On Friday I wrote about the importance of talking with teenagers about privilege vs. responsibility in sexual decision making. Here’s the first concrete step a parent or a teacher could ask a teenager to begin a conversation around this topic:

“How is hooking up with someone different from, say, playing a computer game with someone?”

This will, of course, lead to many different answers. Here are some:

  • “I’m much more picky about who I hook up with than who I play computer games with.”
  • “Hooking up can get you an STD.”
  • “Hooking up can get you (or someone else) pregnant.”
  • “Hooking up is more fun.”
  • “You can play computer games with more than one person but you don’t usually hook up with more than one person at a time.”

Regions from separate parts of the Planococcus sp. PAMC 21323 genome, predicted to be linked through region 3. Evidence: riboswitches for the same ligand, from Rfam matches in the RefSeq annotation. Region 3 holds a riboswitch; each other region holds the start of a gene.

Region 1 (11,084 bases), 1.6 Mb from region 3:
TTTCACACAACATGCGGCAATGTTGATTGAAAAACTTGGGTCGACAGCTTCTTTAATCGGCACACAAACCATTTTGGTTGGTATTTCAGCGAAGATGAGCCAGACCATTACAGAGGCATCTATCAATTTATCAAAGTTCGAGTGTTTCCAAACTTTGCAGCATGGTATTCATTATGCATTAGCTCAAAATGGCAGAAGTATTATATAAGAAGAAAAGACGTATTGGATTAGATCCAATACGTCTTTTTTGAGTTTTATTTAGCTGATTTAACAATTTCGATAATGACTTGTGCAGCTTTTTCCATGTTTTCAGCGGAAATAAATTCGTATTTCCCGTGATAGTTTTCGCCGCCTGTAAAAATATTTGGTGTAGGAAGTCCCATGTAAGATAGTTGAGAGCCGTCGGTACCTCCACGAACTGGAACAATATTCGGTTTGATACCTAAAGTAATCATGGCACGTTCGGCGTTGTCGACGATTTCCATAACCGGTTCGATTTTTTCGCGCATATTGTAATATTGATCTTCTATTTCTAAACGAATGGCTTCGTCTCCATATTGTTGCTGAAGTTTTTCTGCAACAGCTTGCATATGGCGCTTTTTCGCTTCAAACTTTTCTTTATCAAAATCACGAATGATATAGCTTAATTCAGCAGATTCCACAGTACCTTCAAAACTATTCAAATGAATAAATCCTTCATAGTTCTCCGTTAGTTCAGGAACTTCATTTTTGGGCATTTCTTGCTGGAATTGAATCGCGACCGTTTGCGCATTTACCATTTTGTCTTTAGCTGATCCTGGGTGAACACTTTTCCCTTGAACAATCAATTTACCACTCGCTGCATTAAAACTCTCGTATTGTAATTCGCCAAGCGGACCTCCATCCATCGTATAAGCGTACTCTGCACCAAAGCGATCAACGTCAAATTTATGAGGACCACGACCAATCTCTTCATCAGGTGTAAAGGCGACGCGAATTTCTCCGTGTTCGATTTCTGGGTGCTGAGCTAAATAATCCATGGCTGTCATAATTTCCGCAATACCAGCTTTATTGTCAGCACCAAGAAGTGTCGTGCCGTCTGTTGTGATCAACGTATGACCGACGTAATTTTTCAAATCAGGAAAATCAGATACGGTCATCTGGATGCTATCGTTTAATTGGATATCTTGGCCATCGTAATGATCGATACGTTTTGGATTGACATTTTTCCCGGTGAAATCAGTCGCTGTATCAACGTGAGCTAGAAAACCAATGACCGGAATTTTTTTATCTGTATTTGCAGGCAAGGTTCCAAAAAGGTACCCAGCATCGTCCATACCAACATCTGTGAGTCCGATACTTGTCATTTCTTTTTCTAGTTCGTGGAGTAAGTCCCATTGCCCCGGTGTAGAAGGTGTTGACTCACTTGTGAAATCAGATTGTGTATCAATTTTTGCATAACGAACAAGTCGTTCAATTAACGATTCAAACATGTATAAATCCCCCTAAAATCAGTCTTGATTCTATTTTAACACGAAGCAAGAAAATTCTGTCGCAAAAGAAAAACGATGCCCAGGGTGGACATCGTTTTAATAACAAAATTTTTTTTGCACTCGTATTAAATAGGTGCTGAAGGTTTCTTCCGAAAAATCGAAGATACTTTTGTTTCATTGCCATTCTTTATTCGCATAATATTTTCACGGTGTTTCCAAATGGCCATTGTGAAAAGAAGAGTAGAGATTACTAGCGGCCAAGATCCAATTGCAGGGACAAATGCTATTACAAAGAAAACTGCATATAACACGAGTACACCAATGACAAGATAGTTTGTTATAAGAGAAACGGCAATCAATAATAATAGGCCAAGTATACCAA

• “Hooking up feels better than playing computer games.”

(If you’ve got other answers to that question, feel free to share them in the comments section!)

The parent or teacher can take almost any answer that the teenager gives and turn it into a supporting point for the deeper nature that being sexual with someone implies over non-sexual activities.

By acknowledging that sexuality is inherently different from the majority of activities that a teenager could potentially engage in, the doorway has been opened to talk about the inherently different responsibilities that come with it.

There are three areas of sexuality that stand out as needing bringing particular responsibilities with them: physical, relational, and social. We’ll talk about these three areas of responsibility and how to talk about them with teenagers over the rest of the week.